PR TECHNIQUE: Speaking terms: Picking a CEO's platform

When it comes to CEO speaking opportunities, it's not just what's said; it's how it's said, what's said afterwards, and who's listening.

When it comes to CEO speaking opportunities, it's not just what's said; it's how it's said, what's said afterwards, and who's listening.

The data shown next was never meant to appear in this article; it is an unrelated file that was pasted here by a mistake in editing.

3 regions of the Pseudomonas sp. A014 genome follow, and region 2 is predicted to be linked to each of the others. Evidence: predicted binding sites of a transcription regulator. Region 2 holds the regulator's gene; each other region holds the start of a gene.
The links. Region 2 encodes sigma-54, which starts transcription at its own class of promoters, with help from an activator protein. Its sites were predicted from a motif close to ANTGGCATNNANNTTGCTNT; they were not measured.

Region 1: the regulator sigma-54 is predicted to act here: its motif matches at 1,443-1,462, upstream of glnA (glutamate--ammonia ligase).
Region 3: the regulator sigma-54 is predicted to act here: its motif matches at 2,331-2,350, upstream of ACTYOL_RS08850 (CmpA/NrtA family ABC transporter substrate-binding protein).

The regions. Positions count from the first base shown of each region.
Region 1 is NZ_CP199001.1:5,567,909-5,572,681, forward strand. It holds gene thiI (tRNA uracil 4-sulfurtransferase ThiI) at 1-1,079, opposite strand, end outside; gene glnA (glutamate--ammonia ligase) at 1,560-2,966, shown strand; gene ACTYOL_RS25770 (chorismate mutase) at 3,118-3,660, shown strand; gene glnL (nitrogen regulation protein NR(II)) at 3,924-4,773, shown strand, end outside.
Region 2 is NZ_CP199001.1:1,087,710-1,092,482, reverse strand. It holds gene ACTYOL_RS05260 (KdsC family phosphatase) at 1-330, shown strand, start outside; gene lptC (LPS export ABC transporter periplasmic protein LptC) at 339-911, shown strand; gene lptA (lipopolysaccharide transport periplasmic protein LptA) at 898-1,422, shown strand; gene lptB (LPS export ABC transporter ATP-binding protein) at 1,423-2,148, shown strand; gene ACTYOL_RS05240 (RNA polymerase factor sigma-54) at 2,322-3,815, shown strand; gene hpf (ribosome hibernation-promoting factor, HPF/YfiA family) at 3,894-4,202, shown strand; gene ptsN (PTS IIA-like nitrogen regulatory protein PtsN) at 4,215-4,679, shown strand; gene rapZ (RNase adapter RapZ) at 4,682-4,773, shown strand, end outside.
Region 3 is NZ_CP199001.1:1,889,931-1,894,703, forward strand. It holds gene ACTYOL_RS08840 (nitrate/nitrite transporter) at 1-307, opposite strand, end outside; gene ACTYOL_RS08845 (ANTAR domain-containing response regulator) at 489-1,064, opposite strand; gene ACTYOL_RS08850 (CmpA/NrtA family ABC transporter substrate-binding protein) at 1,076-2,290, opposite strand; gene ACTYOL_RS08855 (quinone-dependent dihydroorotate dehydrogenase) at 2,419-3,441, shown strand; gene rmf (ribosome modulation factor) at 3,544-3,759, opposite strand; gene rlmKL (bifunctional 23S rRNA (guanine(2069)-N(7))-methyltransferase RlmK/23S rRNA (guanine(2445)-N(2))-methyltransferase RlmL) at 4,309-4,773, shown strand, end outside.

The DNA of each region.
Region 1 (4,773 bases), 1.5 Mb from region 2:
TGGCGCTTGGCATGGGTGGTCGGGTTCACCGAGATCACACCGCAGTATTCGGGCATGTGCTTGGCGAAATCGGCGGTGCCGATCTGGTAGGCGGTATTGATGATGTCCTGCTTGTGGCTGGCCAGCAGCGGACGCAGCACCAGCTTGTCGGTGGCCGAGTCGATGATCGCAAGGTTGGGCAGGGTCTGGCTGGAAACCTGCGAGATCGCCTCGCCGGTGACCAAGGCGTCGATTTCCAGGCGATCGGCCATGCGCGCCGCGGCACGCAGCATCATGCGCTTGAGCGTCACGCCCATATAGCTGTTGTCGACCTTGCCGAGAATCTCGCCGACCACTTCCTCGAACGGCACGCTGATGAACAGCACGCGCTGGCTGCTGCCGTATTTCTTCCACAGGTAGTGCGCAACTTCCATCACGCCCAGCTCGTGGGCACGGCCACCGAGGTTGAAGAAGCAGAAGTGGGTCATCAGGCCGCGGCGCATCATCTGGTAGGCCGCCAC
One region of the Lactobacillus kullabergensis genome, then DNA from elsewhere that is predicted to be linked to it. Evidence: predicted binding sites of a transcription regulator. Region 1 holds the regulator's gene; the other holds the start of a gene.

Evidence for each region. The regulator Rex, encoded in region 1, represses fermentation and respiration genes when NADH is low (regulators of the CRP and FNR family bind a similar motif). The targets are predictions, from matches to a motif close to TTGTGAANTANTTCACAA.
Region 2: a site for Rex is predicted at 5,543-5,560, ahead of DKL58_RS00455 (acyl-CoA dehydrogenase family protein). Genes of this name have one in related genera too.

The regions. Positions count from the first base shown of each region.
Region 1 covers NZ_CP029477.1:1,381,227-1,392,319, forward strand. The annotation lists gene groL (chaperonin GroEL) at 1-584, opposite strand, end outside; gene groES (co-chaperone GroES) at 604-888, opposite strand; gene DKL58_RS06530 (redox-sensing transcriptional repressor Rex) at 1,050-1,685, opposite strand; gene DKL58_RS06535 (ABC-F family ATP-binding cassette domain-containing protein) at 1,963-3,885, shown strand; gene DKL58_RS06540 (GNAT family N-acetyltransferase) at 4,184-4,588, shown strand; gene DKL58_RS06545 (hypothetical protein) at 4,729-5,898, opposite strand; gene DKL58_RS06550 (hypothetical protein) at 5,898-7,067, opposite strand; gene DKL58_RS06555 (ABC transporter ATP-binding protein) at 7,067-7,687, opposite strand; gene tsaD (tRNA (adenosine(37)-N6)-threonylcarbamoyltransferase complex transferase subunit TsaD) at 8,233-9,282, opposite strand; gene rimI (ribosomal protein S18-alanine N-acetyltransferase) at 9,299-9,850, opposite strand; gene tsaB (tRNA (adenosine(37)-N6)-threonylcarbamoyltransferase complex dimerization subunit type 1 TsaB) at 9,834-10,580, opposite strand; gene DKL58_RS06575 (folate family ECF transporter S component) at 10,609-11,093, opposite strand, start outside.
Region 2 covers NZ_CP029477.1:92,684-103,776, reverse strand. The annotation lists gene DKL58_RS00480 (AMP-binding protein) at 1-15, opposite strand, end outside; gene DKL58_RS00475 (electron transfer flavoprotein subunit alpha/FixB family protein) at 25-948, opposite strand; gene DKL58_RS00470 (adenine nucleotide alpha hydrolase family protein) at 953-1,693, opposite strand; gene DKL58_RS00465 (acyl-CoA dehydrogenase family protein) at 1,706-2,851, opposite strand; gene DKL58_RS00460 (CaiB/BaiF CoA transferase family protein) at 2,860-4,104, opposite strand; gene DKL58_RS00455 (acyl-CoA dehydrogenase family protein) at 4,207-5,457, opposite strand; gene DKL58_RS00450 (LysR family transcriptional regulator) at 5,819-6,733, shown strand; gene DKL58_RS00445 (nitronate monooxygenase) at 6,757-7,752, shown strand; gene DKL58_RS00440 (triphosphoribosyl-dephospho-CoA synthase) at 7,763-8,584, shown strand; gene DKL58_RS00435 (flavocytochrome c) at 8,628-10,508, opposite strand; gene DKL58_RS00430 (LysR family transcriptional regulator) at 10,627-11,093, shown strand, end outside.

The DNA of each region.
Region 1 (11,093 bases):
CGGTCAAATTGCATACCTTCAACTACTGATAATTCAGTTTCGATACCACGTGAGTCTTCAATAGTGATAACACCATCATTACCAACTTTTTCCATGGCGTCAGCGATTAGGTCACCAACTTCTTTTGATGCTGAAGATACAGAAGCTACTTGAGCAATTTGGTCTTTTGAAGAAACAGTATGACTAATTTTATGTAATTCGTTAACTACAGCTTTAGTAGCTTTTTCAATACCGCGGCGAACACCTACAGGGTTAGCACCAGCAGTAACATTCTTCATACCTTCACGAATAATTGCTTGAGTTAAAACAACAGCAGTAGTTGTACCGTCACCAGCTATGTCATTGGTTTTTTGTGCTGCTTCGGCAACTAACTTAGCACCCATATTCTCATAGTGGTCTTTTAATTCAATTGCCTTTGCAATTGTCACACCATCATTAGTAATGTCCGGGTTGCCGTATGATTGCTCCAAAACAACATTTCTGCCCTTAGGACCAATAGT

Anyone savvy and experienced enough to earn the CEO title likely has good stories to tell. The PR challenge lies in finding the right venues for the right stories. Booking CEOs for top-tier speaking engagements can be a long and fiercely competitive process. Conference planners often schedule speakers six to 18 months in advance, and building relationships with them is vital. CEO speaking programs do not differ much from media-relations campaigns, experts say. Success depends on what, how, and who you pitch, and forum planners want the same things reporters want. Like an editor weary of calls from PR pros who haven't read the targeted magazine, Inna Suvorov recommends visiting her club's website before dialing. "It helps to know something about the organization, and sources of information are readily available," says Suvorov, director of programs and external affairs for the Executives Club of Chicago. A good media relations campaign - or CEO speaking program - focuses on the message at least as much as the messenger. Placing speakers in elite forums often means submitting detailed information packets. "Just like when you pitch The Wall Street Journal, it has to say something interesting, insightful, and different," says Billee Howard, Weber Shandwick's corporate and executive positioning practice EVP. Speeches shouldn't be recycled, and like any news release, shouldn't be too commercial. "Never send a company rep in front of an audience with a sales pitch," says Chris Coleman, CMO for SecureWorks, an internet security company in Atlanta. CEO speeches should target high-level audiences made up of other C-suite executives, industry leaders, and big customers. Such forums give CEOs the chance to outline business trends and company visions. If technical or product-level pros will fill the chairs, Howard advises sending lower-level executives instead. Southwest Airlines has an advantage since its chairman, president, and CEO are three different people, each interested in different topics. In June 2001, two of Herb Kelleher's three job titles went to other executives - CEO Jim Parker and president/ COO Colleen Barrett. "Jim skews towards financial," says PR director Linda Rutherford. "Colleen speaks very effectively about corporate culture and customer service. Both have strengths." September 11, however, delayed Southwest's development of a speech communications program for the new leadership team until this year. Andy Lark, Sun Microsystems' global communications and marketing VP, says the first step is building speaking platforms for CEOs. He suggests positioning them as experts on topics vital to business. Examples include Sun CEO Scott McNealy's eloquence on network computing, and Michael Dell's authoritative take on the direct business model. Getting leaders quoted frequently about their pet topics can help put them behind prestigious podiums, notes Andy Tannen, executive forums director for MS&L. Media relations and speeches are, after all, symbiotic. Inviting select reporters to attend a CEO's talk contributes to what Lark calls "echo" - extending the speech's reach by incorporating it into press releases, posting it on company websites, or revising it into a white paper. Important clients may also be in the crowd, and PR staffers should make sure the CEO shakes all the right hands, adds Carol Ballock, MD of Burson-Marsteller's corporate and financial practice. "So much goes into that one speech," says Harvey Greisman, communications VP for IBM Global Services. "If you don't get more out of it than that, it's almost not worth the effort." Coleman and her agency partner, Acorn PR proprietor Marilyn Mobley, work to get SecureWorks' CEO on the agendas of professional and trade association seminars in the company's four target markets - banking, credit unions, healthcare, and utilities. "Association staffs are much like a small paper," says Mobley. Although associations may produce member newsletters, their resources are limited. Editors, therefore, will often welcome keynote speeches transcribed by PR reps. Mobley also frequently passes out evaluation forms to attendees. Not only do association staffs appreciate the effort, positive results can help in pitching CEOs to the next forum planner. New CEOs or those heading smaller companies may have to work their way up to big-name venues by their marks in less-prestigious forums, Lark notes. "The goal of speaking is to generate awareness of a company, to communicate the vision, mission, and what the core differentiators are," adds Howard. "The lesser-known CEOs must take more risks in putting themselves out there to get exposure." Risks can be mitigated, however, by thorough research. "These forums are getting very good at doing their own PR," Greisman points out. "In their marketing brochures, they try to persuade you that they have got every valuable opinion leader under the sun attending." Experts advise checking out events before booking engagements by reading speeches from previous conferences, reviewing attendee lists, and talking to past participants. Communicators at Allstate Insurance are so discriminating they won't schedule their CEO to speak at a conference one of them hasn't attended. "CEOs don't prefer surprises," says corporate relations manager Chuck Kaiser. Conference listing and evaluation sources recommended by PR pros familiar with speech planning include Catchpole (www.catchpole.com), Best Practices in Corporate Communications (www.bpincc.com), and Burson's CEOGO.com. In some cases, such sites provide detailed information only to members or subscribers. The recession brings its own challenges in identifying appropriate speaking opportunities. "With this tough economic environment, CEOs need to be careful if it turns out every single conference you're speaking at is at a four-day golf event in Pebble Beach, CA," Ballock says. But since the dot-com bust, substance-over-style CEOs are in greater demand, opines Peter Debreceny, Allstate's corporate relations VP. "Many CEOs that believed in substance were very concerned during the tech bubble about the rise of the 'celebrity CEO' and deliberately took low profiles," he says, lamenting execs who may have used speeches to inflate stock prices. "The days of the celebrity CEO in that context are gone, and the survivors almost by definition have a level of substance." ----- Technique tips Do use internal presentations to warm up your CEO for outside speaking opportunities Do remember that conference participants pay to hear your CEO's speech and want to be entertained Do choose forums based on which audiences the company needs to reach Don't approach a high-profile speech as if it were a sales presentation Don't schedule your CEO to speak at a forum without checking it out thoroughly Don't spend weeks crafting a speech without stretching its reach through white papers, op-eds, and media interviews